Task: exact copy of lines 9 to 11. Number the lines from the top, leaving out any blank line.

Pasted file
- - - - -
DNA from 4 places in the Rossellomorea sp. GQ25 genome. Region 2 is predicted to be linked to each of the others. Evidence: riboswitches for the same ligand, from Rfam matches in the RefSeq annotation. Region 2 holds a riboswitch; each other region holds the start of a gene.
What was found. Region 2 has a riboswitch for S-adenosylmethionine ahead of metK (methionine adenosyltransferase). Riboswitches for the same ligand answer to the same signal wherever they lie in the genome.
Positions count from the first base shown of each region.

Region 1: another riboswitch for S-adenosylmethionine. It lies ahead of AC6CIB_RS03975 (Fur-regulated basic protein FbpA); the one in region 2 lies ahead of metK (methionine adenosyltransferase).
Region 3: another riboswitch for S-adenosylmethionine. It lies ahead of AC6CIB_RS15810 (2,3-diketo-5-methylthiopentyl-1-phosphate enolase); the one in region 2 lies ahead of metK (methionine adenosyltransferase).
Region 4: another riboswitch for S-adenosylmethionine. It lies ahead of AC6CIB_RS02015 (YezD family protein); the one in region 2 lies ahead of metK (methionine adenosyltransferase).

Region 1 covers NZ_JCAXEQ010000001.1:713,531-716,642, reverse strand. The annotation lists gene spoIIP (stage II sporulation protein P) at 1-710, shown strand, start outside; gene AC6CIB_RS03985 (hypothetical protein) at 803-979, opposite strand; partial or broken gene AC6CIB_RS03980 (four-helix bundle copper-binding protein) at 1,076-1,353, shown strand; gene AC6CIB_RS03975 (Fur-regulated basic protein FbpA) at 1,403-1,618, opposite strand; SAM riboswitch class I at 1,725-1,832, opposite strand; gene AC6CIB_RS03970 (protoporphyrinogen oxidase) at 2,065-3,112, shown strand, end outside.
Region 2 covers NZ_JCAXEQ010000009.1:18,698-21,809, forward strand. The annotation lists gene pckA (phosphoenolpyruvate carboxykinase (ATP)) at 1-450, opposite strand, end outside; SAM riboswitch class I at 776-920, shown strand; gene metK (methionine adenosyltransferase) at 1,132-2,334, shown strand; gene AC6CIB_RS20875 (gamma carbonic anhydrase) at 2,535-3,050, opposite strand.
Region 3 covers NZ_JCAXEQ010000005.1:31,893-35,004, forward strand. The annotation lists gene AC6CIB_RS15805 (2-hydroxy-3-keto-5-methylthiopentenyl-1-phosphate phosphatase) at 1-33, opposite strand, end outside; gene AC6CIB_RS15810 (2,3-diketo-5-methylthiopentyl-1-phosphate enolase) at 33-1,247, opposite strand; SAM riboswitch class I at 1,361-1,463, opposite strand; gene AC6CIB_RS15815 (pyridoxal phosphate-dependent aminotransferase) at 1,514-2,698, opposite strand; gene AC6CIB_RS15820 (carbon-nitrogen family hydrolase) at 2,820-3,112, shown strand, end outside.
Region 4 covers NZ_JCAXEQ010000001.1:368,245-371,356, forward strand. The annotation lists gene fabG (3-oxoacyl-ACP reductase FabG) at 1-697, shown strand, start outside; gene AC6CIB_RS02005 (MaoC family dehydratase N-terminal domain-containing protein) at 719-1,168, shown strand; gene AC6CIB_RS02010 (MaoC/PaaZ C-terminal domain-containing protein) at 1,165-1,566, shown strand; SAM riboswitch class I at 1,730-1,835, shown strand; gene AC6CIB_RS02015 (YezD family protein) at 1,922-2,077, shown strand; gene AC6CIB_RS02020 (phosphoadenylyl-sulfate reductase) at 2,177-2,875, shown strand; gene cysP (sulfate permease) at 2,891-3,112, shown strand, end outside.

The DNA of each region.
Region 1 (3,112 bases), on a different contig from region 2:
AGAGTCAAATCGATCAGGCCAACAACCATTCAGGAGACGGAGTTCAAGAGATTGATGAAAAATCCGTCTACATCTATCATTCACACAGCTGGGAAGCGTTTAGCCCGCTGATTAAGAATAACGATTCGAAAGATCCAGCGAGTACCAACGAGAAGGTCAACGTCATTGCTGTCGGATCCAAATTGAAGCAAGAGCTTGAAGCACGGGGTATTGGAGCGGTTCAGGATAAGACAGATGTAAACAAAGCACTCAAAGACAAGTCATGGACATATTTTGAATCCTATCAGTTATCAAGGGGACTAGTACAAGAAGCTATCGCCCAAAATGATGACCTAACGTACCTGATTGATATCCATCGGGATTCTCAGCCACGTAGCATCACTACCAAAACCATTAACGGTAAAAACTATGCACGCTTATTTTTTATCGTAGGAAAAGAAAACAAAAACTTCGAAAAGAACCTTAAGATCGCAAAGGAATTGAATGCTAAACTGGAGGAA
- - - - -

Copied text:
Region 3 covers NZ_JCAXEQ010000005.1:31,893-35,004, forward strand. The annotation lists gene AC6CIB_RS15805 (2-hydroxy-3-keto-5-methylthiopentenyl-1-phosphate phosphatase) at 1-33, opposite strand, end outside; gene AC6CIB_RS15810 (2,3-diketo-5-methylthiopentyl-1-phosphate enolase) at 33-1,247, opposite strand; SAM riboswitch class I at 1,361-1,463, opposite strand; gene AC6CIB_RS15815 (pyridoxal phosphate-dependent aminotransferase) at 1,514-2,698, opposite strand; gene AC6CIB_RS15820 (carbon-nitrogen family hydrolase) at 2,820-3,112, shown strand, end outside.
Region 4 covers NZ_JCAXEQ010000001.1:368,245-371,356, forward strand. The annotation lists gene fabG (3-oxoacyl-ACP reductase FabG) at 1-697, shown strand, start outside; gene AC6CIB_RS02005 (MaoC family dehydratase N-terminal domain-containing protein) at 719-1,168, shown strand; gene AC6CIB_RS02010 (MaoC/PaaZ C-terminal domain-containing protein) at 1,165-1,566, shown strand; SAM riboswitch class I at 1,730-1,835, shown strand; gene AC6CIB_RS02015 (YezD family protein) at 1,922-2,077, shown strand; gene AC6CIB_RS02020 (phosphoadenylyl-sulfate reductase) at 2,177-2,875, shown strand; gene cysP (sulfate permease) at 2,891-3,112, shown strand, end outside.

The DNA of each region.